Do you ever wonder why some people crave to crunch on ice cubes? It’s not entirely driven by enjoyment alone. There is actually a scientific reason behind this phenomenon.
The compulsive consumption of ice, known as pagophagia, has recently been linked to anemia—a lack of iron in the blood. Anemia can lead to serious health complications if left untreated. But don’t worry, if diagnosed by a doctor, anemia is easily treatable with daily iron supplements. Scientists still aren’t sure why the link between chewing ice and anemia exists, but many suspect it may the body’s natural response to relieve oral inflammation caused by anemia.
Ice Chewing Is Not Good for Your Teeth
Many enjoy chomping down on those last few ice cubes at the bottom of their glass, but is it really that bad for your dental health? Absolutely!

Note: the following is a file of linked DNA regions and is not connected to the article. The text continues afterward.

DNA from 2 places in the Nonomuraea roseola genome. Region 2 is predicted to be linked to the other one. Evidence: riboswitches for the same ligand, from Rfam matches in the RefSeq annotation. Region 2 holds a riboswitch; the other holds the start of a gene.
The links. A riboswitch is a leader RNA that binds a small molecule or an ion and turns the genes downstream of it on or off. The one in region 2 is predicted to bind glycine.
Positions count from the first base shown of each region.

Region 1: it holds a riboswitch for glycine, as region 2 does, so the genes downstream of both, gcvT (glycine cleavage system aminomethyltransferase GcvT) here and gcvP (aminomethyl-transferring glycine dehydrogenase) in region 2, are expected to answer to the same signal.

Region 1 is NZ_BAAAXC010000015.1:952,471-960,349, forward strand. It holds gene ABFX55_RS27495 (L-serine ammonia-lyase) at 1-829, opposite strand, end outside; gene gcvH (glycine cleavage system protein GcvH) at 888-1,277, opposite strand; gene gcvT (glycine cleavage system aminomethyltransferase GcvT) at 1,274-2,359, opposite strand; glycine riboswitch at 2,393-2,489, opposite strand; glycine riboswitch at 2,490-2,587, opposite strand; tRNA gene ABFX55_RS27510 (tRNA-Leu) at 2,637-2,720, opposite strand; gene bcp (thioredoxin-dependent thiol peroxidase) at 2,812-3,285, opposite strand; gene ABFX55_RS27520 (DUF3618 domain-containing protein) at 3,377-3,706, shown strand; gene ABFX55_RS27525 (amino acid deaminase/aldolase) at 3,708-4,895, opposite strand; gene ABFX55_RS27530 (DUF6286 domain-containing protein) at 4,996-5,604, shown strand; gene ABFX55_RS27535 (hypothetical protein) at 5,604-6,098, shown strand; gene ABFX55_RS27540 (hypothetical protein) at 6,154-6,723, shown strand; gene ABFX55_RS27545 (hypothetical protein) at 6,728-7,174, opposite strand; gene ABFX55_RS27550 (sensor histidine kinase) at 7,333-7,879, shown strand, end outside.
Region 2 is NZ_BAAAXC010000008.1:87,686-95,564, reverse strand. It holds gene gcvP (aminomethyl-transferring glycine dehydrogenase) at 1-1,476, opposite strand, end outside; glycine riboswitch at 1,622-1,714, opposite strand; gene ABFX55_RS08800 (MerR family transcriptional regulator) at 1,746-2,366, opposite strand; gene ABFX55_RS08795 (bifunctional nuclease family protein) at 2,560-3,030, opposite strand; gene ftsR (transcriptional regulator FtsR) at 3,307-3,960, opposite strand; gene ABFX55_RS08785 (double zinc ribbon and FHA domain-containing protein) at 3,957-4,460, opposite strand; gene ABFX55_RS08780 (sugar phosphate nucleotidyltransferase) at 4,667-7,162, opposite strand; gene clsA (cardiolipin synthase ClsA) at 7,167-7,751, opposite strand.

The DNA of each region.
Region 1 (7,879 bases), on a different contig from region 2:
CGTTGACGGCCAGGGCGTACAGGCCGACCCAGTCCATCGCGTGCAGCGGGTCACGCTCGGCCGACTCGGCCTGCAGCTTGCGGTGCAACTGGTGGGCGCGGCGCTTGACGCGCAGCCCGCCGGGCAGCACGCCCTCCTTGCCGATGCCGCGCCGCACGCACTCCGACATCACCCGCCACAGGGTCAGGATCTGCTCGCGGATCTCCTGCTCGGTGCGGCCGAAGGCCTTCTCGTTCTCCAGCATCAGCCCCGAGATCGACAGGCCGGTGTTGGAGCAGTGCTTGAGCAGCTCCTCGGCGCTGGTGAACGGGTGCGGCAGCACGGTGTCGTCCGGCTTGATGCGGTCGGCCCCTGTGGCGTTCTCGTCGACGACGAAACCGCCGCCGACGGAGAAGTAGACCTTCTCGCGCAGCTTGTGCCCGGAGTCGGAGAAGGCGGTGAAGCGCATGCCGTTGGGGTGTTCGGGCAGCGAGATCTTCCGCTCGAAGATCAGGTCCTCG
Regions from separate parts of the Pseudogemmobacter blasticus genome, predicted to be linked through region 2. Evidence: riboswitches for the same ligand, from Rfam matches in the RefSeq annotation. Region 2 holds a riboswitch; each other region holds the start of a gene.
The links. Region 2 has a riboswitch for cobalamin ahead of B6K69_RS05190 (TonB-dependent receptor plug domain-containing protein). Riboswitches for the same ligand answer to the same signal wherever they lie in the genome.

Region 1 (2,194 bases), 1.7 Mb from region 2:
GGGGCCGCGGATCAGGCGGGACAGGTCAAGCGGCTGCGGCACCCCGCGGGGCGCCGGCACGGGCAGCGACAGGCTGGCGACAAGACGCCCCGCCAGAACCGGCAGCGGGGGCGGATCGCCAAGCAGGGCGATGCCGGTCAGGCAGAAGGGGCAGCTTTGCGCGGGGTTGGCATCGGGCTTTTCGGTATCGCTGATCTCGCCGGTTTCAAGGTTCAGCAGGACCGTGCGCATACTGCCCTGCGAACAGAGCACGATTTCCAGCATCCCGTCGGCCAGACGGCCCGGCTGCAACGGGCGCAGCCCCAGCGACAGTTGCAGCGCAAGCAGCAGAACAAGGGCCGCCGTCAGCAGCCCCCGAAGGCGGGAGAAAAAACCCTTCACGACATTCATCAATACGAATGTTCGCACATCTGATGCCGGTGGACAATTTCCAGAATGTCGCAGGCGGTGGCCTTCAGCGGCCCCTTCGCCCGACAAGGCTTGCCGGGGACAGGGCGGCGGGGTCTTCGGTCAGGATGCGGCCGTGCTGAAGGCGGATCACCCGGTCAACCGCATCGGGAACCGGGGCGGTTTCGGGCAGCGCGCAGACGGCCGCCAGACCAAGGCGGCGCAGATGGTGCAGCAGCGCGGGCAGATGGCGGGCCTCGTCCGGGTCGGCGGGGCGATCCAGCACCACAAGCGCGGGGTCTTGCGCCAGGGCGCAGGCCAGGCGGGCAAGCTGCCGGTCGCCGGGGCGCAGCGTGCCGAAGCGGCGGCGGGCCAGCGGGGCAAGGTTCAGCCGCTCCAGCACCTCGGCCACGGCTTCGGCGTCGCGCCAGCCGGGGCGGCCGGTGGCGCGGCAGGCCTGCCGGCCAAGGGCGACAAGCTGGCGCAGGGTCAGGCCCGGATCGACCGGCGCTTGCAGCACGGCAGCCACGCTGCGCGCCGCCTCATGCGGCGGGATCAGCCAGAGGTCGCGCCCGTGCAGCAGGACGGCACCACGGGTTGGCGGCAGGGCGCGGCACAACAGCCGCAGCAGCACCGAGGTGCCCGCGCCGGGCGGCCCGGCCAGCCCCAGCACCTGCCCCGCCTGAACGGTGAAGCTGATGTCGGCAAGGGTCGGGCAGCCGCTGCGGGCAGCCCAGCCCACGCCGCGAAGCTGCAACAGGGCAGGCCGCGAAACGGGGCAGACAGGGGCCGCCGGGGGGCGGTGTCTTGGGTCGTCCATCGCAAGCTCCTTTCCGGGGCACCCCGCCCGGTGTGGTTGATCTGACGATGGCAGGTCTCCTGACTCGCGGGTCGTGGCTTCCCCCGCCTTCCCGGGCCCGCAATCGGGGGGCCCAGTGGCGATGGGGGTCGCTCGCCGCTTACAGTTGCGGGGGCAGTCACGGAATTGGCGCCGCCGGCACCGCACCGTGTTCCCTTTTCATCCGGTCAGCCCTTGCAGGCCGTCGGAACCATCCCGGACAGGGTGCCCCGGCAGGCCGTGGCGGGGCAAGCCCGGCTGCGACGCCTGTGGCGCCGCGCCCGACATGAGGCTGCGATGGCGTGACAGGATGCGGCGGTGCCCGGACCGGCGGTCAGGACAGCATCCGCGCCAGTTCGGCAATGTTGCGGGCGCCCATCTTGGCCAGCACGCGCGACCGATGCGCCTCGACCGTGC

Ice is an incredibly hard substance, and when pitted against teeth it can do serious damage to your enamel. Repeated grinding against ice and other hard substances can result in enamel cracking and erosion. Because enamel has no living cells, the body cannot repair any chips or cracks on its own—they will require enamel restoration treatments.
We Care About Your Smile
Excessive ice cravings affect far more than just your teeth. So if you’re an avid ice chewer, you may want to discuss the cravings with your physician. And, please let us know about these cravings as well. Health histories give us great insight into your oral care routine and can guide our treatment to keep your smile beautiful and healthy.